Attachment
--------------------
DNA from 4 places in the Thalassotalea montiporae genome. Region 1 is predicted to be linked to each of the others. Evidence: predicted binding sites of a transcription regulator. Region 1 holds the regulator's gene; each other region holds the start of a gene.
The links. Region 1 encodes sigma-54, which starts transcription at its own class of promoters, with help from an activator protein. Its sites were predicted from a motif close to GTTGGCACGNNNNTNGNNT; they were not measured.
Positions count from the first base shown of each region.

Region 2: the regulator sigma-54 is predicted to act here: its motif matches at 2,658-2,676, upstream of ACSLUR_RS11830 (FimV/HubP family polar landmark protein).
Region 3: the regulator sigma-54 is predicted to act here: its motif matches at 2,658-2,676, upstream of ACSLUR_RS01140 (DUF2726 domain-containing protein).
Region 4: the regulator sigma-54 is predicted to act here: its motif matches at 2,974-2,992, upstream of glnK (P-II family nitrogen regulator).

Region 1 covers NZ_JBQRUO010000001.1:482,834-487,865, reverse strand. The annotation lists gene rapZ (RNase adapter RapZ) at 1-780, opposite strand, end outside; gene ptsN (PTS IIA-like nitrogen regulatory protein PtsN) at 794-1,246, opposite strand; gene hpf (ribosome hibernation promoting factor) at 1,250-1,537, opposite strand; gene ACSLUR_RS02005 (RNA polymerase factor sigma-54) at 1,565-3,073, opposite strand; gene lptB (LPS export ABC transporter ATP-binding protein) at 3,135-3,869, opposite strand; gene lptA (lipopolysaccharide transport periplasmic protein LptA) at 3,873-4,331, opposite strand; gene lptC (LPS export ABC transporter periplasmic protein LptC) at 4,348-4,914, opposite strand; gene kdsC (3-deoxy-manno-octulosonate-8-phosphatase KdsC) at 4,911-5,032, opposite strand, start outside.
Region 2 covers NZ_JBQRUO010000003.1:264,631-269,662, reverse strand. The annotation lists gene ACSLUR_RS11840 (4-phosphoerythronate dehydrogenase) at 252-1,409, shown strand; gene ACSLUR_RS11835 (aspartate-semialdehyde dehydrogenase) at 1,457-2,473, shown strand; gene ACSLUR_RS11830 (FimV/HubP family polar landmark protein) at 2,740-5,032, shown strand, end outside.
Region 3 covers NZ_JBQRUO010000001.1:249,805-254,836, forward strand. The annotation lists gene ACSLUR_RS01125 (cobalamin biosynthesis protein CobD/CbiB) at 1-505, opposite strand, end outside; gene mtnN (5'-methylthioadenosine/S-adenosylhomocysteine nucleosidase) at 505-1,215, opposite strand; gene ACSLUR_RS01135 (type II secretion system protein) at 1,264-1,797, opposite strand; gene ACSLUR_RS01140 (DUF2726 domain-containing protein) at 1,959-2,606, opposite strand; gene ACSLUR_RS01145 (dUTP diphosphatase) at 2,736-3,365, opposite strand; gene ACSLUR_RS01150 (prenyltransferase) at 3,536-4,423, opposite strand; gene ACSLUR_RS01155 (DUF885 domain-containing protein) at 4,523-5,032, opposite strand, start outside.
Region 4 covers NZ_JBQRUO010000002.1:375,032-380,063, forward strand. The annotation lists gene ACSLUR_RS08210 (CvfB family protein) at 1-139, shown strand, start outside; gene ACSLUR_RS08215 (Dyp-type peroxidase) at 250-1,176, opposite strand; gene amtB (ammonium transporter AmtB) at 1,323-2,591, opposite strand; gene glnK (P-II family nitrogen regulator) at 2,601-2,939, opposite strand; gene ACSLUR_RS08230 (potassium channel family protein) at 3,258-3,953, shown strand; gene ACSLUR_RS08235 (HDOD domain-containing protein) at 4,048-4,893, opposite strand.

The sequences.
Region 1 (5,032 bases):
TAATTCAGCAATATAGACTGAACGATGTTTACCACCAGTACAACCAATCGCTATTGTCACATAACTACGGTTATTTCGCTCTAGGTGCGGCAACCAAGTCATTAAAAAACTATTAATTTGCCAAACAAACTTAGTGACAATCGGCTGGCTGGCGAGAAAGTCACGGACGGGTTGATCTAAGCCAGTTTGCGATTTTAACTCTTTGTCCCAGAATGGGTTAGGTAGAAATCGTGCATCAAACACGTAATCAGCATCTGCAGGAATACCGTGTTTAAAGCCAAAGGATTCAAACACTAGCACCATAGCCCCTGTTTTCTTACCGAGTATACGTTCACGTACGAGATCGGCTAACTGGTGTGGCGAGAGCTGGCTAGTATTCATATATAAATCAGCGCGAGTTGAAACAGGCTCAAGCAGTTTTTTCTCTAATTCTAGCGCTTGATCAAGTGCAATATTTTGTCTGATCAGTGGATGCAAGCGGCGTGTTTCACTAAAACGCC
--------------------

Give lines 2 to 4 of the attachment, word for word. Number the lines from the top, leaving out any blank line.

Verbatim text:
The links. Region 1 encodes sigma-54, which starts transcription at its own class of promoters, with help from an activator protein. Its sites were predicted from a motif close to GTTGGCACGNNNNTNGNNT; they were not measured.
Positions count from the first base shown of each region.

Region 2: the regulator sigma-54 is predicted to act here: its motif matches at 2,658-2,676, upstream of ACSLUR_RS11830 (FimV/HubP family polar landmark protein).